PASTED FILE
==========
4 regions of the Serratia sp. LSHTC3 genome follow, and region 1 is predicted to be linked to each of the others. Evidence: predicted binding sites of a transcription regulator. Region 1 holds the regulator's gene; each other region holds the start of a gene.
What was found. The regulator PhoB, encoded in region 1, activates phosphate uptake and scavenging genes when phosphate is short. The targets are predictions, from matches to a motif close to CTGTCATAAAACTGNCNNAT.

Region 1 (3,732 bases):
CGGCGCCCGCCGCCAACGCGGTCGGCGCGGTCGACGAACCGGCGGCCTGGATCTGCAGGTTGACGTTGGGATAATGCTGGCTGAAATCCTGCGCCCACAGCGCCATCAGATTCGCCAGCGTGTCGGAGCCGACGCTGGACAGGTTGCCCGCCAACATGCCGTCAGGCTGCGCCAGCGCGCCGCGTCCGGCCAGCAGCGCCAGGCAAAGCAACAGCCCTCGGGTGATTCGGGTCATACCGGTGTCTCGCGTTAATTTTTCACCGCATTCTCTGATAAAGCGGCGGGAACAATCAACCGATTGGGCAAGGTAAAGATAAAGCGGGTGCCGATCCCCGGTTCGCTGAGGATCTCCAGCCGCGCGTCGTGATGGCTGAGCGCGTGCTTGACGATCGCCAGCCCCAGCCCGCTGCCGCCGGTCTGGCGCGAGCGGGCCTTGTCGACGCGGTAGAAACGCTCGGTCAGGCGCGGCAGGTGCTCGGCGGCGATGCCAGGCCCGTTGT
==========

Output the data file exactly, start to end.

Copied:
4 regions of the Serratia sp. LSHTC3 genome follow, and region 1 is predicted to be linked to each of the others. Evidence: predicted binding sites of a transcription regulator. Region 1 holds the regulator's gene; each other region holds the start of a gene.
What was found. The regulator PhoB, encoded in region 1, activates phosphate uptake and scavenging genes when phosphate is short. The targets are predictions, from matches to a motif close to CTGTCATAAAACTGNCNNAT.

Region 1 (3,732 bases):
CGGCGCCCGCCGCCAACGCGGTCGGCGCGGTCGACGAACCGGCGGCCTGGATCTGCAGGTTGACGTTGGGATAATGCTGGCTGAAATCCTGCGCCCACAGCGCCATCAGATTCGCCAGCGTGTCGGAGCCGACGCTGGACAGGTTGCCCGCCAACATGCCGTCAGGCTGCGCCAGCGCGCCGCGTCCGGCCAGCAGCGCCAGGCAAAGCAACAGCCCTCGGGTGATTCGGGTCATACCGGTGTCTCGCGTTAATTTTTCACCGCATTCTCTGATAAAGCGGCGGGAACAATCAACCGATTGGGCAAGGTAAAGATAAAGCGGGTGCCGATCCCCGGTTCGCTGAGGATCTCCAGCCGCGCGTCGTGATGGCTGAGCGCGTGCTTGACGATCGCCAGCCCCAGCCCGCTGCCGCCGGTCTGGCGCGAGCGGGCCTTGTCGACGCGGTAGAAACGCTCGGTCAGGCGCGGCAGGTGCTCGGCGGCGATGCCAGGCCCGTTGT